Understanding the Basic Behaviors of Your Chicken

 

Once you bring home a chicken, you may be confused about how they should behave. Unless you have been raised on a farm or around other animals most of your life, it can be confusing to know whether a certain behavior is normal or not. In this chapter, we will take some time to explore the normal behaviors of your new pets and what you should concentrate on for raising them right.

 Watching your flock of chickens can be really entertaining. Most of the time you will notice that chickens have a lot of complex interactions with other chickens and a lot of interesting behaviors. Just like other domesticated animals, you will notice that chickens are the happiest when they are able to stay in a group, especially a group of their own kind.

 Without knowing more about these behaviors, you are going to have a hard time figuring out how to raise them properly. While raising chickens can be a great hobby to try out, whether you choose to raise them for egg production, meat, or just as pets, it is important for you to learn how to recognize certain behaviors and take good care of your chickens.

Sleeping Chickens

First off, we will look at how chickens act when they are sleeping. You will notice that when your chickens go to sleep, they will really fall asleep. Simply by making an area completely dark, your chickens are going to fall into a stupor. This is why they become such an easy target for predators because once it gets dark, they are not going to try and escape from anything or defend themselves.

 Since the chickens are vulnerable to this issue when they are sleeping, they are going to roost off the ground during sleeping. This is why most coops are going to have a roost that is up a few feet to make the chickens feel a little more comfortable. Chickens also like to fall asleep in the same spot so you will notice that once the chickens recognize the coop as their new home, they will automatically go back there if they’ve escaped during the day or if you allow them to roam.

 One tip to remember is that when catching your chickens, wait until it is dark. During the day the chicken may be more willing to wander around and can be a little bit hard to catch. But at night, the chickens are going to fall into that stupor and go to sleep. This means they aren’t going to run around and if you go out a bit after dark with some flashlights, you will be able to catch them without issues.

Socializing Behaviors of Chickens

When it comes to your chicken, it is going to be all about the family. This means that you do not want to purchase just one chicken unless you are fine with the chicken making you a part of the family. Most chickens are happiest when they are in a flock and are able to socialize with other similar chickens.

 This being said, chickens do have some special rules that they follow when it comes to forming their own flocks or family. In the wild, chickens are going to form into small flocks, usually with no more than 15 birds being in the very largest of flocks. Out of each of these flocks in the wild, there will only be one rooster.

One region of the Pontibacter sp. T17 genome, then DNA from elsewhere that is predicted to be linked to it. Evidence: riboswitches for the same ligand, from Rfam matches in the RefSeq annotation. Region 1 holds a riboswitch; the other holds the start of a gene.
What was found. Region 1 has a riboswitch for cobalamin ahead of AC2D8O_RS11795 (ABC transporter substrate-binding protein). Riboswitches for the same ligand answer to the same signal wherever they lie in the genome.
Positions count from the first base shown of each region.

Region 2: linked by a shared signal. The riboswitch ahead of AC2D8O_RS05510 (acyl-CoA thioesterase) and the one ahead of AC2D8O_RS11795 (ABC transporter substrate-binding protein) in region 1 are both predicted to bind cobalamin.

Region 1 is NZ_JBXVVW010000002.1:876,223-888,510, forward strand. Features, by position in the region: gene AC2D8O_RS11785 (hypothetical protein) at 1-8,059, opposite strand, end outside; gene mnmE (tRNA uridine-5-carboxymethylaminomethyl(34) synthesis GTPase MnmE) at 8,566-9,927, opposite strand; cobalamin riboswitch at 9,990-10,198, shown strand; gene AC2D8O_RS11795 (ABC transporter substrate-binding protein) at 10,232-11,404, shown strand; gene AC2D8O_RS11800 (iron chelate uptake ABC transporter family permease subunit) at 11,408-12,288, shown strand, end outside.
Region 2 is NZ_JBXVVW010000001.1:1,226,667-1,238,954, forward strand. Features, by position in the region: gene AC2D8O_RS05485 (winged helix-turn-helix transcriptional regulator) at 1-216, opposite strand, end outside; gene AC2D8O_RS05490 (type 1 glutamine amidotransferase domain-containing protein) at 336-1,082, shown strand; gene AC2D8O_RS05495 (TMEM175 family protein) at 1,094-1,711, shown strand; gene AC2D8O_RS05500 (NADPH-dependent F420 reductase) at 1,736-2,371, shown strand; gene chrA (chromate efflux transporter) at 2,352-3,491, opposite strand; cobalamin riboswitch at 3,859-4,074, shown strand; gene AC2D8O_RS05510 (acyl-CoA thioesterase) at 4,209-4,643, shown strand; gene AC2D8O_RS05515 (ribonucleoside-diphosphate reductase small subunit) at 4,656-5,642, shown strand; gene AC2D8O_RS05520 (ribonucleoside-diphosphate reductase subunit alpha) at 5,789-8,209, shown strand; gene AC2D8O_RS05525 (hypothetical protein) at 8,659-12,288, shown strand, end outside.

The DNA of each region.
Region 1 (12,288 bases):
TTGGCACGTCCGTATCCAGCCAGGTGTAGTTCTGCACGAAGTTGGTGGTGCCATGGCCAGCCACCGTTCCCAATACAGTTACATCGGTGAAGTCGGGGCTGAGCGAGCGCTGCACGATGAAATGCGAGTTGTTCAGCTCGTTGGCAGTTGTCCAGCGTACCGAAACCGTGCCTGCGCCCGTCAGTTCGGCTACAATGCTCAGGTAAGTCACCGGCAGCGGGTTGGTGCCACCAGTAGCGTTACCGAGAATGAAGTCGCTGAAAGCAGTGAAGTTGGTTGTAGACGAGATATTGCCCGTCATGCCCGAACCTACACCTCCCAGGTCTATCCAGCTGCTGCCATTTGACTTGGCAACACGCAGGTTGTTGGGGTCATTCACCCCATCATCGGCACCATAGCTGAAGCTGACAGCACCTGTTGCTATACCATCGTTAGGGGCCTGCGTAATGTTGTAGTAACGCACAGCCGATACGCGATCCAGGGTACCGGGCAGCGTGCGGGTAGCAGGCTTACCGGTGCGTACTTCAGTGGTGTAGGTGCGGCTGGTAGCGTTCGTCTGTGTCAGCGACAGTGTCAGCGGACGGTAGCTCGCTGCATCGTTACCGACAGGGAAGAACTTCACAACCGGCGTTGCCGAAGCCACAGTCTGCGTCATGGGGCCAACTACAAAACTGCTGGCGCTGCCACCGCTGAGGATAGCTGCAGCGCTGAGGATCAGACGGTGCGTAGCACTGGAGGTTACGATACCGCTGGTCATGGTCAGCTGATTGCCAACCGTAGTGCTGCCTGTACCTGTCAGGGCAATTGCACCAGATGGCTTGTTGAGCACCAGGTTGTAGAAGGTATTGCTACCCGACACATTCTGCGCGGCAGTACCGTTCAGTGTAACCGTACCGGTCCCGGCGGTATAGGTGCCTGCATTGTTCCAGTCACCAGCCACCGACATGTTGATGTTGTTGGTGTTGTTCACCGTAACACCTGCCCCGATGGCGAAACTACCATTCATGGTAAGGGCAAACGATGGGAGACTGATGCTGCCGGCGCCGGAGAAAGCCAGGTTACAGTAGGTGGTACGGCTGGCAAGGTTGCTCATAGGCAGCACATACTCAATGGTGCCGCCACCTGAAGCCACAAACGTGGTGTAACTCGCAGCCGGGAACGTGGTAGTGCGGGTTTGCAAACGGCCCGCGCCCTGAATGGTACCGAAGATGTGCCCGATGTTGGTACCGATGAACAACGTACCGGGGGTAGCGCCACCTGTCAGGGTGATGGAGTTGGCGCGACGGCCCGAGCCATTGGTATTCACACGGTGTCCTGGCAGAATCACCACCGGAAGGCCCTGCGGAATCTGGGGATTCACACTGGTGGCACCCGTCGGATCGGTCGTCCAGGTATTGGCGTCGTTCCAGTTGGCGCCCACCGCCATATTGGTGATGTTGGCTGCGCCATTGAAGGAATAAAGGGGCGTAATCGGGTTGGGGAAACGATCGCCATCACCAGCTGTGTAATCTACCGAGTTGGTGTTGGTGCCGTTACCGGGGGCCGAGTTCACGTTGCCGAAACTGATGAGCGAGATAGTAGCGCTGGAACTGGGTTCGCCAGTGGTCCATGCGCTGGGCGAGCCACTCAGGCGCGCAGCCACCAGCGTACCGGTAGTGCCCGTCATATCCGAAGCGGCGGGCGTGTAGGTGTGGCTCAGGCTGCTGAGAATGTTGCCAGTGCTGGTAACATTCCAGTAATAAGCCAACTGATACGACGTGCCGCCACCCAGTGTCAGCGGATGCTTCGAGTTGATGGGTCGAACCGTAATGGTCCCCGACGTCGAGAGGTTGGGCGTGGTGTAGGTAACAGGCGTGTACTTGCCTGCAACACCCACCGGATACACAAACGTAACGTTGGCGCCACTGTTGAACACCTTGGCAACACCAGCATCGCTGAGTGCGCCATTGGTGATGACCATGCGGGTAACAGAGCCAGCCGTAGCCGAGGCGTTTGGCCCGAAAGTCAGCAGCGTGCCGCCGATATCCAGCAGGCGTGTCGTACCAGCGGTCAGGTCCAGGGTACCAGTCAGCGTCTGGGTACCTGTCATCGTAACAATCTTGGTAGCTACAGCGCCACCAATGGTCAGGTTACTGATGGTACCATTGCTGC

The ranking system in the flock is going to begin right when the chick hatches, or when the chickens are put together in your backyard. The hens will follow their own kind of ranking system that is different from the roosters and it will not be long before each member of this group knows where it belongs. Of course, there may be some times when squabbling or battles will occur during this time. The best way to keep these to a minimum is to just have one rooster in place and there are fifteen or fewer chickens all together.

 Order is really important when it comes to the flock. For example, the dominant hen is the one who gets to eat first, is the first one to pick where she would like to lay her eggs or roost, and can take away food from the lower ranked hens. And then they go down in the ranking from there. If the flocks have enough space and are small enough, the hens will usually avoid issues with fighting and will simply pick the order and go about their daily life.

 Roosters are also going to establish a kind of ranking system, especially if there is two or more in the same flock. If you place a group of roosters together without having hens in place will just start to fight. But if it is a regular flock compromised of mainly hens but still more than one rooster, there will be a kind of uneasy truce to make a ranking. Often this will turn into more intense fighting later on and one or both of the roosters may die, which is why it is best to keep them separated.

 If you have a larger backyard and are able to allow the chickens to move around freely, you may be able to have more than one rooster around because each one is going to be able to create their own flock without the fights. In these cases, each rooster will ignore the others, except for maybe a few spats. Of course, there are many different types of breeds and some are going to be a bit more aggressive than others. Keep in mind that if a rooster starts to become aggressive towards you, it is best to just use them for meat rather than fighting with that hassle.